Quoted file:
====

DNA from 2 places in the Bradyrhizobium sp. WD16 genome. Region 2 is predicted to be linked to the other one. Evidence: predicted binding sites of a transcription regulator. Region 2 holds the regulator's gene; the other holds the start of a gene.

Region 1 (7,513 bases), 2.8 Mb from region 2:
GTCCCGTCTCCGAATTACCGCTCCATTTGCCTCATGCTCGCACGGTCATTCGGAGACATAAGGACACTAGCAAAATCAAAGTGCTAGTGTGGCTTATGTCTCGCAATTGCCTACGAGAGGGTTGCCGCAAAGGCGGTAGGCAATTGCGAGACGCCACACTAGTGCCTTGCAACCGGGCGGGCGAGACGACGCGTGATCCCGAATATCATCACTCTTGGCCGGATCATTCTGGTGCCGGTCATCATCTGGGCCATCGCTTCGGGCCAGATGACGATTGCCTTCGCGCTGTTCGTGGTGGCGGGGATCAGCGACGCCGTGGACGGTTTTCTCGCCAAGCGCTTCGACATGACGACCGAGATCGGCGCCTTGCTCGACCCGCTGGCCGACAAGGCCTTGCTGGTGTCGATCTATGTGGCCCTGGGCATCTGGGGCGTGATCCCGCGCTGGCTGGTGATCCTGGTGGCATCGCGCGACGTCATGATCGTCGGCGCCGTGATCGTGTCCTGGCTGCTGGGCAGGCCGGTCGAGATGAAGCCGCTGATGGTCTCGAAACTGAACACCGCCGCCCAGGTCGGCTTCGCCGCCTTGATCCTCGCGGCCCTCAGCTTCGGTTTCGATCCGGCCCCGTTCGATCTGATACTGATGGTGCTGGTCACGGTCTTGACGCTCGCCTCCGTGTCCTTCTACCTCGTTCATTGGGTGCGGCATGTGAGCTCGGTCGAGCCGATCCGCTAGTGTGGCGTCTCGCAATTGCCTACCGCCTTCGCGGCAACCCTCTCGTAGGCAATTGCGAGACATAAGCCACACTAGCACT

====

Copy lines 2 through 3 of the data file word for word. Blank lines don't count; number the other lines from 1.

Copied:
Region 1 (7,513 bases), 2.8 Mb from region 2:
GTCCCGTCTCCGAATTACCGCTCCATTTGCCTCATGCTCGCACGGTCATTCGGAGACATAAGGACACTAGCAAAATCAAAGTGCTAGTGTGGCTTATGTCTCGCAATTGCCTACGAGAGGGTTGCCGCAAAGGCGGTAGGCAATTGCGAGACGCCACACTAGTGCCTTGCAACCGGGCGGGCGAGACGACGCGTGATCCCGAATATCATCACTCTTGGCCGGATCATTCTGGTGCCGGTCATCATCTGGGCCATCGCTTCGGGCCAGATGACGATTGCCTTCGCGCTGTTCGTGGTGGCGGGGATCAGCGACGCCGTGGACGGTTTTCTCGCCAAGCGCTTCGACATGACGACCGAGATCGGCGCCTTGCTCGACCCGCTGGCCGACAAGGCCTTGCTGGTGTCGATCTATGTGGCCCTGGGCATCTGGGGCGTGATCCCGCGCTGGCTGGTGATCCTGGTGGCATCGCGCGACGTCATGATCGTCGGCGCCGTGATCGTGTCCTGGCTGCTGGGCAGGCCGGTCGAGATGAAGCCGCTGATGGTCTCGAAACTGAACACCGCCGCCCAGGTCGGCTTCGCCGCCTTGATCCTCGCGGCCCTCAGCTTCGGTTTCGATCCGGCCCCGTTCGATCTGATACTGATGGTGCTGGTCACGGTCTTGACGCTCGCCTCCGTGTCCTTCTACCTCGTTCATTGGGTGCGGCATGTGAGCTCGGTCGAGCCGATCCGCTAGTGTGGCGTCTCGCAATTGCCTACCGCCTTCGCGGCAACCCTCTCGTAGGCAATTGCGAGACATAAGCCACACTAGCACT